Here is a simple DIY stone activity that kids will love! This is a great activity for learning about spider anatomy or makes a great Halloween game. Kids will enjoy searching for the correct stones while learning new nature vocabulary words, strengthening fine motor skills, and comparing different stone sizes and shapes.
A Simple Stone Activity to Try Today was so popular that I thought it would be fun to try a themed puzzle!
This DIY activity makes a fun spider anatomy game in the classroom or beautiful Halloween party centerpiece on a table. Kids will be drawn to the beautiful stones and love matching them to their shape outline on the paper.
When matching the stone pieces, you can teach where the abdomen and cephalothorax are on the spiders. The smaller (first) rock is the cephalothorax and the larger rock is the abdomen. These might be big words for young kids to learn, but I think it’s never too early to expose them to interesting parts and pieces of nature!
Here’s what you’ll need…
- Paper- We use Melissa and Doug easel paper
- Stones- We collect ours from the lake. If you don’t have a spot in nature to collect stones, I recommend purchasing from the Dollar Store or craft store.
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Here’s What We Did:
Lay out a large piece of white paper. You can tape it down with painters tape if you would like to keep it secure in one spot. I placed a few small spider figures in the bowl of stones so my boys could get a closer look at the different parts of a spider.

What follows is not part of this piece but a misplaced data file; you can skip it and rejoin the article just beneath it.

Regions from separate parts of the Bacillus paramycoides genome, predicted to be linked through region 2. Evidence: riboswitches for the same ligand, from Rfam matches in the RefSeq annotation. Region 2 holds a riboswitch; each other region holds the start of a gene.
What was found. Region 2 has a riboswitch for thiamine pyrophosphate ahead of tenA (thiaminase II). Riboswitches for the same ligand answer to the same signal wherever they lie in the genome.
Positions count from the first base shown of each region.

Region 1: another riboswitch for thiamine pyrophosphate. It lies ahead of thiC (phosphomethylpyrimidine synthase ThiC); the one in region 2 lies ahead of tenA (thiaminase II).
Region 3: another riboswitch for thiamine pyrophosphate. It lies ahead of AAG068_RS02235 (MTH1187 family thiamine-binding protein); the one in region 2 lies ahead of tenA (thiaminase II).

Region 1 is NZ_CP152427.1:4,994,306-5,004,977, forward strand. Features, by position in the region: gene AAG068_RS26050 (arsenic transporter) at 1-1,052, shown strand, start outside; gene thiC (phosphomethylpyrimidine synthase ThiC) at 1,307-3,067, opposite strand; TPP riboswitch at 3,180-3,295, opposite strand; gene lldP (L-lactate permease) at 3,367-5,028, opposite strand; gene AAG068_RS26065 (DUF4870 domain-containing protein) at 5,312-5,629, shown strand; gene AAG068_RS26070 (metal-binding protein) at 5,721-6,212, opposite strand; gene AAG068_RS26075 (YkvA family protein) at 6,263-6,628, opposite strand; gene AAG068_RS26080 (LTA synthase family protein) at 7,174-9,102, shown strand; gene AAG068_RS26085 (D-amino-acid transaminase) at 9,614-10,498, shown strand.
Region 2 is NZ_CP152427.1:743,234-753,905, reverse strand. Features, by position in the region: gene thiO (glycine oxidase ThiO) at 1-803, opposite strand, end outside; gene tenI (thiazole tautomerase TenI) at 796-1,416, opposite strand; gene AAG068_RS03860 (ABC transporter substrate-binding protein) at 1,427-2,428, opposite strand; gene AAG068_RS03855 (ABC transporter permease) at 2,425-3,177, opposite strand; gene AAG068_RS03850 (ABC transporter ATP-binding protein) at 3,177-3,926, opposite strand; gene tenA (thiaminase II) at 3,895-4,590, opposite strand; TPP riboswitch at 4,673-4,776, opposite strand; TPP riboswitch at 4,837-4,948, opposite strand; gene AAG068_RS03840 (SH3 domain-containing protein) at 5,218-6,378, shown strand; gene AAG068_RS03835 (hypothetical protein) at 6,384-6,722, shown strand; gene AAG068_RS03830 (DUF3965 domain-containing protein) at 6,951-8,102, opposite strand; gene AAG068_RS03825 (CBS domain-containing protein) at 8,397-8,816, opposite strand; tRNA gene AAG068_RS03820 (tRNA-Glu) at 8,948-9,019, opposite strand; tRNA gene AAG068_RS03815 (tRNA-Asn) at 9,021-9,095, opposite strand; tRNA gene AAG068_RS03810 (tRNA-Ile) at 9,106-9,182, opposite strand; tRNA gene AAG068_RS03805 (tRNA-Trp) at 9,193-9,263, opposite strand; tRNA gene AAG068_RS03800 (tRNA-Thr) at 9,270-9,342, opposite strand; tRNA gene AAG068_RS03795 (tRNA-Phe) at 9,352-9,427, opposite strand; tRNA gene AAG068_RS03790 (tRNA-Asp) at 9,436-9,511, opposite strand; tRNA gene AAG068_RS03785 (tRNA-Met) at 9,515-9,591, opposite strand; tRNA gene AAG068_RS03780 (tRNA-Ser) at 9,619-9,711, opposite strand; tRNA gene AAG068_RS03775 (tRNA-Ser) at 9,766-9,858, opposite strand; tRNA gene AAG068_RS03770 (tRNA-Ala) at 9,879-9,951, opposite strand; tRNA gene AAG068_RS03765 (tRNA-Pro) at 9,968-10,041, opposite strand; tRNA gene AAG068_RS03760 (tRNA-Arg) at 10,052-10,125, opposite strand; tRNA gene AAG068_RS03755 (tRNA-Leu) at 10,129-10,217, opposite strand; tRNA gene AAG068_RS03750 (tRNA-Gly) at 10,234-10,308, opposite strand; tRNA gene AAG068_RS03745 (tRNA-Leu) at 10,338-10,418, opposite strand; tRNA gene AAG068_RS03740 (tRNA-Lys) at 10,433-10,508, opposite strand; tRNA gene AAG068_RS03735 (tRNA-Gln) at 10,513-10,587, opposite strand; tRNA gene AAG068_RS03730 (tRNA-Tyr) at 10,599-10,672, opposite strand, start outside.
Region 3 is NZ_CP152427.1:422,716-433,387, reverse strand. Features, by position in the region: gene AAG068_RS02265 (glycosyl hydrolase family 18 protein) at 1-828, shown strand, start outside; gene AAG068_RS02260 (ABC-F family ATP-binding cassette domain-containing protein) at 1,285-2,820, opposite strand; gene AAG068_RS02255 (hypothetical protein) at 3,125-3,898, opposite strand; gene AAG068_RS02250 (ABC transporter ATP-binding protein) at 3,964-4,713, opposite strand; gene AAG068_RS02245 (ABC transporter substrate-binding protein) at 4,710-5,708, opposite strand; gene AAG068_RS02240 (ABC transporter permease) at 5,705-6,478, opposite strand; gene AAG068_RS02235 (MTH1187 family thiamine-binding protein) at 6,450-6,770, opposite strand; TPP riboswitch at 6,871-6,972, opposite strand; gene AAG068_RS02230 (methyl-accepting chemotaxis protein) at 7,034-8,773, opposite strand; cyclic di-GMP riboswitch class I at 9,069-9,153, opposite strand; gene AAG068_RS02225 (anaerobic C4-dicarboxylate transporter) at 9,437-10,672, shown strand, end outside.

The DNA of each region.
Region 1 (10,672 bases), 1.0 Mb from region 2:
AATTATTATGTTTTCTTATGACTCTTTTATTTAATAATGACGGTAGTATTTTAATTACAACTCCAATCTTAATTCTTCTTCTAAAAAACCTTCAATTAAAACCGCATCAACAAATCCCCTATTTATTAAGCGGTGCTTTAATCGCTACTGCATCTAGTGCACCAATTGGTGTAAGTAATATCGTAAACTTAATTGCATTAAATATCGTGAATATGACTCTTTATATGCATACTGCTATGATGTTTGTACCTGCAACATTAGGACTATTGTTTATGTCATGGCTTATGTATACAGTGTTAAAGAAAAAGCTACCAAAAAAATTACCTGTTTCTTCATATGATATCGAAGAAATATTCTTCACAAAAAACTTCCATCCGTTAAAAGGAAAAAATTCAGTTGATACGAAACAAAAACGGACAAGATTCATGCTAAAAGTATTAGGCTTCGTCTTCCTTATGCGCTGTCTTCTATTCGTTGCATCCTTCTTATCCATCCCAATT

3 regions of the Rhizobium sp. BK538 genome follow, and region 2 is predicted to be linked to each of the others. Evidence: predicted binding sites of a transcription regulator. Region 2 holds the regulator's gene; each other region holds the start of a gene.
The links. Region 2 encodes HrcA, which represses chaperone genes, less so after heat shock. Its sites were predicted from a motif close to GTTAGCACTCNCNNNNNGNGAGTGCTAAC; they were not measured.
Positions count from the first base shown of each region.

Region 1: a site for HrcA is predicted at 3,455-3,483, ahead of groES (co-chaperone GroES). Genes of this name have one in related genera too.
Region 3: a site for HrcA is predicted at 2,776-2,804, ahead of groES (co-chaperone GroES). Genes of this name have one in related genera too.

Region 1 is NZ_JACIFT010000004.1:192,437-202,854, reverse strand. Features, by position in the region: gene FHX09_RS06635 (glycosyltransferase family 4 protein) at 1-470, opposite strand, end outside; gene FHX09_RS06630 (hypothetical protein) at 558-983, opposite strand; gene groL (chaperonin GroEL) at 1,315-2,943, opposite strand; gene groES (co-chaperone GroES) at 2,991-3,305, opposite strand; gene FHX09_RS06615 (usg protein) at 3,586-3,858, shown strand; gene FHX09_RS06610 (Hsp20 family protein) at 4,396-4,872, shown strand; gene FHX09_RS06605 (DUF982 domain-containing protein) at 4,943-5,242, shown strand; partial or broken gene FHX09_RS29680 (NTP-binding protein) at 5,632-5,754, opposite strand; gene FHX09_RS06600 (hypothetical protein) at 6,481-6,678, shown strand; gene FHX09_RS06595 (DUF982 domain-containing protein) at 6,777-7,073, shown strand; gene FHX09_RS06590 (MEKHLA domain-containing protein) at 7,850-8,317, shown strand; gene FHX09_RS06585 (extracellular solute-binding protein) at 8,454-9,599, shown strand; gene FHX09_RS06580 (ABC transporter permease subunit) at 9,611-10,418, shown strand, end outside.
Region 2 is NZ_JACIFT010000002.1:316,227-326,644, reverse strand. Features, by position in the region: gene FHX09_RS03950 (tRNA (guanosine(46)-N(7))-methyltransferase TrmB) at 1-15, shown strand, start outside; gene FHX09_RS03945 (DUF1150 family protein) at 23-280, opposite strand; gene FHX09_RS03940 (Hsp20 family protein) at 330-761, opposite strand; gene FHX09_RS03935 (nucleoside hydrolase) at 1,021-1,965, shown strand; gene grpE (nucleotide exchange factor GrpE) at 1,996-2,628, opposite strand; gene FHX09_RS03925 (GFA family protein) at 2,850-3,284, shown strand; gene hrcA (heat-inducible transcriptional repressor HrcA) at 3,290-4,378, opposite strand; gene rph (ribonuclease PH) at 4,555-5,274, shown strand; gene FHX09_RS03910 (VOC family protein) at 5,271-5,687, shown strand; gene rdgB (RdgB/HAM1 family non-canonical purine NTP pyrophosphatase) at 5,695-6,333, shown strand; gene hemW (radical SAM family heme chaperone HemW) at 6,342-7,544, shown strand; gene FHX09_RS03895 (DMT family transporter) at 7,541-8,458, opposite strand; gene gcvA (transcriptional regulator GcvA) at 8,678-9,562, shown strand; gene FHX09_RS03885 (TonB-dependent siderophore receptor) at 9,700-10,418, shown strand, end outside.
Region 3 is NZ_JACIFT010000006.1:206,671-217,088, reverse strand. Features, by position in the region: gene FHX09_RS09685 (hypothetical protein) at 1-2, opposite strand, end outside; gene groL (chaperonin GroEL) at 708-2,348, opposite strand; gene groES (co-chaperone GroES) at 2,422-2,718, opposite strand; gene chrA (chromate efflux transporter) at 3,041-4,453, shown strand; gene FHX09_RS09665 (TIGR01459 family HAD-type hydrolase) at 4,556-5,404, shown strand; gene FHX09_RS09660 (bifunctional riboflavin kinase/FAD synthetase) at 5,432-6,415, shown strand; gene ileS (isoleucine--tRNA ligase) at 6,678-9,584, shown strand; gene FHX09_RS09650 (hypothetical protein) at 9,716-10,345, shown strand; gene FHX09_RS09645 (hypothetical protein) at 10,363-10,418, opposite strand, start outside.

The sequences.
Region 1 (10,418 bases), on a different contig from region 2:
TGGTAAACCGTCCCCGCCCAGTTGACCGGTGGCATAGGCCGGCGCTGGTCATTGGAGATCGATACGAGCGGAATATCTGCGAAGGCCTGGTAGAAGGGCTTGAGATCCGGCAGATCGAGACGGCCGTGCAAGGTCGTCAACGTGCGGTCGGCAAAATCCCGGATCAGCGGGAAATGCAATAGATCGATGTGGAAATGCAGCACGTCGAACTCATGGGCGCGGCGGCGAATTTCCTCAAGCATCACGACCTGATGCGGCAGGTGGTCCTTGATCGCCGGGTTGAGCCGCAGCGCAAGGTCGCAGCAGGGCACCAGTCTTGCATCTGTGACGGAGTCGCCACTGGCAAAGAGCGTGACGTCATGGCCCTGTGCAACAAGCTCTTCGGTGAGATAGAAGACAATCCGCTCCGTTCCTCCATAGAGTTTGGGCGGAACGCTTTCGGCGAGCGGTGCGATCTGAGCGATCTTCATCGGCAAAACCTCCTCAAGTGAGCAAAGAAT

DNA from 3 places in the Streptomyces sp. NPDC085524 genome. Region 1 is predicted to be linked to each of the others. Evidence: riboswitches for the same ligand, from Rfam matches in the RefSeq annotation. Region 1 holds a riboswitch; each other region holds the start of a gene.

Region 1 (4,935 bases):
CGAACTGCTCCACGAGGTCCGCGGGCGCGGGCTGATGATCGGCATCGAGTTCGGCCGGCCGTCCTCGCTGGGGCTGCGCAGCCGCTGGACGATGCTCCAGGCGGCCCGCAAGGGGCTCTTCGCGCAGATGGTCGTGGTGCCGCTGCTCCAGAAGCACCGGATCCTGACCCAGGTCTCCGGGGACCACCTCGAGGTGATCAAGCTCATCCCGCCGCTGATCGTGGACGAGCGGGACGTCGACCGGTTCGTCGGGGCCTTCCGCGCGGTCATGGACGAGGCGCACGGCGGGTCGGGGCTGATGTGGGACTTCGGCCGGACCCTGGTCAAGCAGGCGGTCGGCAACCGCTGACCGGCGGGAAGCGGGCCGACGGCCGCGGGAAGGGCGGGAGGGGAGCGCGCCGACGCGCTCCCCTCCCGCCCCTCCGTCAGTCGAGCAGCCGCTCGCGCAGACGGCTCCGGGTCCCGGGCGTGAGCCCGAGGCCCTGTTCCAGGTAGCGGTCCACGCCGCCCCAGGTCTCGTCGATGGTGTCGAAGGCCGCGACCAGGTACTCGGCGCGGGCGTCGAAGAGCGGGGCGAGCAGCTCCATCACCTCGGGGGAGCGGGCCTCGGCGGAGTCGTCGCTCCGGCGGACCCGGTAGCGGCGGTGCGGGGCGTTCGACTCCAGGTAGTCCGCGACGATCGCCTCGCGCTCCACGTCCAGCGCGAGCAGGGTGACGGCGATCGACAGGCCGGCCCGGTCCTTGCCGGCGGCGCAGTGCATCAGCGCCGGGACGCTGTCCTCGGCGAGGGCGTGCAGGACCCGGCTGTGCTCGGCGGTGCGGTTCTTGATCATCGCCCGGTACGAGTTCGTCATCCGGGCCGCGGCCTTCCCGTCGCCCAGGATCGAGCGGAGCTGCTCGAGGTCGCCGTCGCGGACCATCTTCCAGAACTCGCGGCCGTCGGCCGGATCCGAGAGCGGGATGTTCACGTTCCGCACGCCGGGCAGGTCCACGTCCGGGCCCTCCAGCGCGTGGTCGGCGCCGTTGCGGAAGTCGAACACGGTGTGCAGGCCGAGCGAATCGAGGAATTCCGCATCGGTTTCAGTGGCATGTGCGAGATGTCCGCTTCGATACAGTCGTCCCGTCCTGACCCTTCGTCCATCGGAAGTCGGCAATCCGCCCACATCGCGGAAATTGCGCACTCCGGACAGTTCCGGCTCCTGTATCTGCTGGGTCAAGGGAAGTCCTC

Place the stones on your paper where you want to outline them. Make sure you leave enough room in between spiders to add legs. I had a couple of close calls because I didn’t take this into consideration!
If you want to make the puzzle easier, you can draw the eyes on the cephalothorax (smaller) stone. This will not only give children a clue as to which outline to match the stone with, but also help them figure out which side of the stone should be facing up.
Outline the stones, place them back in the bowl, and draw fangs and eight legs on each cephalothorax. It’s kind of fun to say once you get the hang of it! At this point, you can add a few more spider figures on the paper if you would like.
The first time around I introduced the stone puzzle to my boys, but since they have already done a few nature puzzles with me, I let them get started right away. Leo was working fast and furious so it was difficult to get a picture of him in action!
He’s now a pro at turning the stones around inside the outline and flipping them from one side to the other to get the best fit. I want to share again, that it’s ok if your child doesn’t get this 100% correct. Some of the stones might be very similar is size and can be difficult to match. This is about the process and having fun!
If you’re helping a struggling child, use guiding prompts like:
“What does it look like if you flip the stone?”
“Can you turn it another way in the outline?”
“I wonder what it would look like if you tried it in that outline?”
About 10 minutes later, we were finished. I’ll keep this nature invitation out for the next week or so and my boys will play with it whenever they feel like it!
Please pin this activity if you love it!
I hope you give this simple activity a try! I promise, your little nature lovers will love it as much as my boys.